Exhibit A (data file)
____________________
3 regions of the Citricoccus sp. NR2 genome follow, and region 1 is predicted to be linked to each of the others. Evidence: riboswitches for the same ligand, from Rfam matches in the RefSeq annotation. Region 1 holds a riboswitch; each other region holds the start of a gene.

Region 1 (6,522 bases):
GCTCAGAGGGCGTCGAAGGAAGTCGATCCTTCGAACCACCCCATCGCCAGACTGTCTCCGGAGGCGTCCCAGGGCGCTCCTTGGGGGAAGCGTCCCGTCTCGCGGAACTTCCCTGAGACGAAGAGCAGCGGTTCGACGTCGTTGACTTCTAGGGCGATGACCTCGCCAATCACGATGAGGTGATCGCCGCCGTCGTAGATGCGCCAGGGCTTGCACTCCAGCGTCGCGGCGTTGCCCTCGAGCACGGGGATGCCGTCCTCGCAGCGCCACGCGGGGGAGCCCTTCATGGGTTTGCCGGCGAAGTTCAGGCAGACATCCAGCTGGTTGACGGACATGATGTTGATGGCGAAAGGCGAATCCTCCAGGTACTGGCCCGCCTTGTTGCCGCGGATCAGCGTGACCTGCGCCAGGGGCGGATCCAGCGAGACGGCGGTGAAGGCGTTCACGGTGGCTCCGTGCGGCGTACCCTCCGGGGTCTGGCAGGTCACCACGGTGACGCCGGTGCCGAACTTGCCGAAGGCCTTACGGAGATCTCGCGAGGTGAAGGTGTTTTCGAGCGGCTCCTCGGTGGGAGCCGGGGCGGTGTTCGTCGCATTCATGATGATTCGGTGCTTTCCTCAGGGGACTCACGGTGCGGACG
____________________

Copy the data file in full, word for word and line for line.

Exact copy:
3 regions of the Citricoccus sp. NR2 genome follow, and region 1 is predicted to be linked to each of the others. Evidence: riboswitches for the same ligand, from Rfam matches in the RefSeq annotation. Region 1 holds a riboswitch; each other region holds the start of a gene.

Region 1 (6,522 bases):
GCTCAGAGGGCGTCGAAGGAAGTCGATCCTTCGAACCACCCCATCGCCAGACTGTCTCCGGAGGCGTCCCAGGGCGCTCCTTGGGGGAAGCGTCCCGTCTCGCGGAACTTCCCTGAGACGAAGAGCAGCGGTTCGACGTCGTTGACTTCTAGGGCGATGACCTCGCCAATCACGATGAGGTGATCGCCGCCGTCGTAGATGCGCCAGGGCTTGCACTCCAGCGTCGCGGCGTTGCCCTCGAGCACGGGGATGCCGTCCTCGCAGCGCCACGCGGGGGAGCCCTTCATGGGTTTGCCGGCGAAGTTCAGGCAGACATCCAGCTGGTTGACGGACATGATGTTGATGGCGAAAGGCGAATCCTCCAGGTACTGGCCCGCCTTGTTGCCGCGGATCAGCGTGACCTGCGCCAGGGGCGGATCCAGCGAGACGGCGGTGAAGGCGTTCACGGTGGCTCCGTGCGGCGTACCCTCCGGGGTCTGGCAGGTCACCACGGTGACGCCGGTGCCGAACTTGCCGAAGGCCTTACGGAGATCTCGCGAGGTGAAGGTGTTTTCGAGCGGCTCCTCGGTGGGAGCCGGGGCGGTGTTCGTCGCATTCATGATGATTCGGTGCTTTCCTCAGGGGACTCACGGTGCGGACG